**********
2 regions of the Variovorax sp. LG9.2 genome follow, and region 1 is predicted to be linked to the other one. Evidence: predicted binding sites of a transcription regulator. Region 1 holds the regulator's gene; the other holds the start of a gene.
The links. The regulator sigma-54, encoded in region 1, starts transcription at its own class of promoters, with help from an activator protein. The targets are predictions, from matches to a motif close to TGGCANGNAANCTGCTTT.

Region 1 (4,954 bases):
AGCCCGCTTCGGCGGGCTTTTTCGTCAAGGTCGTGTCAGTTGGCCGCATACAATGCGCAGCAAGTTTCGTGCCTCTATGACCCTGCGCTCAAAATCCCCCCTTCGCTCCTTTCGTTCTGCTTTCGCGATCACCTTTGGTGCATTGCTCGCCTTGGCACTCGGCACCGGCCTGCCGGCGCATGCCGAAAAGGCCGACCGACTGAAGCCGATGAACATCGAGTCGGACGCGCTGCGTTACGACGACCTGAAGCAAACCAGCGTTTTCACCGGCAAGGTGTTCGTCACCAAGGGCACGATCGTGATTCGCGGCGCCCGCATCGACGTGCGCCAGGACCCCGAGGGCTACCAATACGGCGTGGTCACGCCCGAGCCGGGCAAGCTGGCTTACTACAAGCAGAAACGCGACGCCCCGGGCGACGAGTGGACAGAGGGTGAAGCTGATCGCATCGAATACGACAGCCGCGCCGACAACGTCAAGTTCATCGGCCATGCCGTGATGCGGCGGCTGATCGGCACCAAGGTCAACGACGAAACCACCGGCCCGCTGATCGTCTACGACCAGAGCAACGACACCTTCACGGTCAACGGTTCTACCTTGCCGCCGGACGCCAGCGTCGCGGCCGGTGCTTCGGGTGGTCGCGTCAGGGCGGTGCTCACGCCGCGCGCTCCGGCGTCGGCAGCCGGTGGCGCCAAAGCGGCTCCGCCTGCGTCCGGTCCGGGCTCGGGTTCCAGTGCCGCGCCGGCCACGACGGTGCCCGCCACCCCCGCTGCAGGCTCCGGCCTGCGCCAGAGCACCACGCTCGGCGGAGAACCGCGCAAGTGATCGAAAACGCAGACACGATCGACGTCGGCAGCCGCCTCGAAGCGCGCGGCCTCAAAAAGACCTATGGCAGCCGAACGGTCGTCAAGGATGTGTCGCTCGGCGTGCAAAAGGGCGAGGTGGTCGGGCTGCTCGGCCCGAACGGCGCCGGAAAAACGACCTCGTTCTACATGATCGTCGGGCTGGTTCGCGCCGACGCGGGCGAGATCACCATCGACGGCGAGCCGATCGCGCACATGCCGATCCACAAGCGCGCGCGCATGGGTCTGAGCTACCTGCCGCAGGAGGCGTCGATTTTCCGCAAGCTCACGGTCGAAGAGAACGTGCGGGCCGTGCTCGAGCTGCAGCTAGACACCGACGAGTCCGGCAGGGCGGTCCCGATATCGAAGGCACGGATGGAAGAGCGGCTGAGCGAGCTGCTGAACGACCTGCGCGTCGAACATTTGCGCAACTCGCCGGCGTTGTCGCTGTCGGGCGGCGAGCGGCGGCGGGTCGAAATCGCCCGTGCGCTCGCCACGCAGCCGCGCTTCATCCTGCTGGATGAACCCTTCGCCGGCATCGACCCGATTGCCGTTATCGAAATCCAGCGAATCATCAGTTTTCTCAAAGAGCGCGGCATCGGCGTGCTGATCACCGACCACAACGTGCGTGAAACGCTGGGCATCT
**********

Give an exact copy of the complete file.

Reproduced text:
2 regions of the Variovorax sp. LG9.2 genome follow, and region 1 is predicted to be linked to the other one. Evidence: predicted binding sites of a transcription regulator. Region 1 holds the regulator's gene; the other holds the start of a gene.
The links. The regulator sigma-54, encoded in region 1, starts transcription at its own class of promoters, with help from an activator protein. The targets are predictions, from matches to a motif close to TGGCANGNAANCTGCTTT.

Region 1 (4,954 bases):
AGCCCGCTTCGGCGGGCTTTTTCGTCAAGGTCGTGTCAGTTGGCCGCATACAATGCGCAGCAAGTTTCGTGCCTCTATGACCCTGCGCTCAAAATCCCCCCTTCGCTCCTTTCGTTCTGCTTTCGCGATCACCTTTGGTGCATTGCTCGCCTTGGCACTCGGCACCGGCCTGCCGGCGCATGCCGAAAAGGCCGACCGACTGAAGCCGATGAACATCGAGTCGGACGCGCTGCGTTACGACGACCTGAAGCAAACCAGCGTTTTCACCGGCAAGGTGTTCGTCACCAAGGGCACGATCGTGATTCGCGGCGCCCGCATCGACGTGCGCCAGGACCCCGAGGGCTACCAATACGGCGTGGTCACGCCCGAGCCGGGCAAGCTGGCTTACTACAAGCAGAAACGCGACGCCCCGGGCGACGAGTGGACAGAGGGTGAAGCTGATCGCATCGAATACGACAGCCGCGCCGACAACGTCAAGTTCATCGGCCATGCCGTGATGCGGCGGCTGATCGGCACCAAGGTCAACGACGAAACCACCGGCCCGCTGATCGTCTACGACCAGAGCAACGACACCTTCACGGTCAACGGTTCTACCTTGCCGCCGGACGCCAGCGTCGCGGCCGGTGCTTCGGGTGGTCGCGTCAGGGCGGTGCTCACGCCGCGCGCTCCGGCGTCGGCAGCCGGTGGCGCCAAAGCGGCTCCGCCTGCGTCCGGTCCGGGCTCGGGTTCCAGTGCCGCGCCGGCCACGACGGTGCCCGCCACCCCCGCTGCAGGCTCCGGCCTGCGCCAGAGCACCACGCTCGGCGGAGAACCGCGCAAGTGATCGAAAACGCAGACACGATCGACGTCGGCAGCCGCCTCGAAGCGCGCGGCCTCAAAAAGACCTATGGCAGCCGAACGGTCGTCAAGGATGTGTCGCTCGGCGTGCAAAAGGGCGAGGTGGTCGGGCTGCTCGGCCCGAACGGCGCCGGAAAAACGACCTCGTTCTACATGATCGTCGGGCTGGTTCGCGCCGACGCGGGCGAGATCACCATCGACGGCGAGCCGATCGCGCACATGCCGATCCACAAGCGCGCGCGCATGGGTCTGAGCTACCTGCCGCAGGAGGCGTCGATTTTCCGCAAGCTCACGGTCGAAGAGAACGTGCGGGCCGTGCTCGAGCTGCAGCTAGACACCGACGAGTCCGGCAGGGCGGTCCCGATATCGAAGGCACGGATGGAAGAGCGGCTGAGCGAGCTGCTGAACGACCTGCGCGTCGAACATTTGCGCAACTCGCCGGCGTTGTCGCTGTCGGGCGGCGAGCGGCGGCGGGTCGAAATCGCCCGTGCGCTCGCCACGCAGCCGCGCTTCATCCTGCTGGATGAACCCTTCGCCGGCATCGACCCGATTGCCGTTATCGAAATCCAGCGAATCATCAGTTTTCTCAAAGAGCGCGGCATCGGCGTGCTGATCACCGACCACAACGTGCGTGAAACGCTGGGCATCT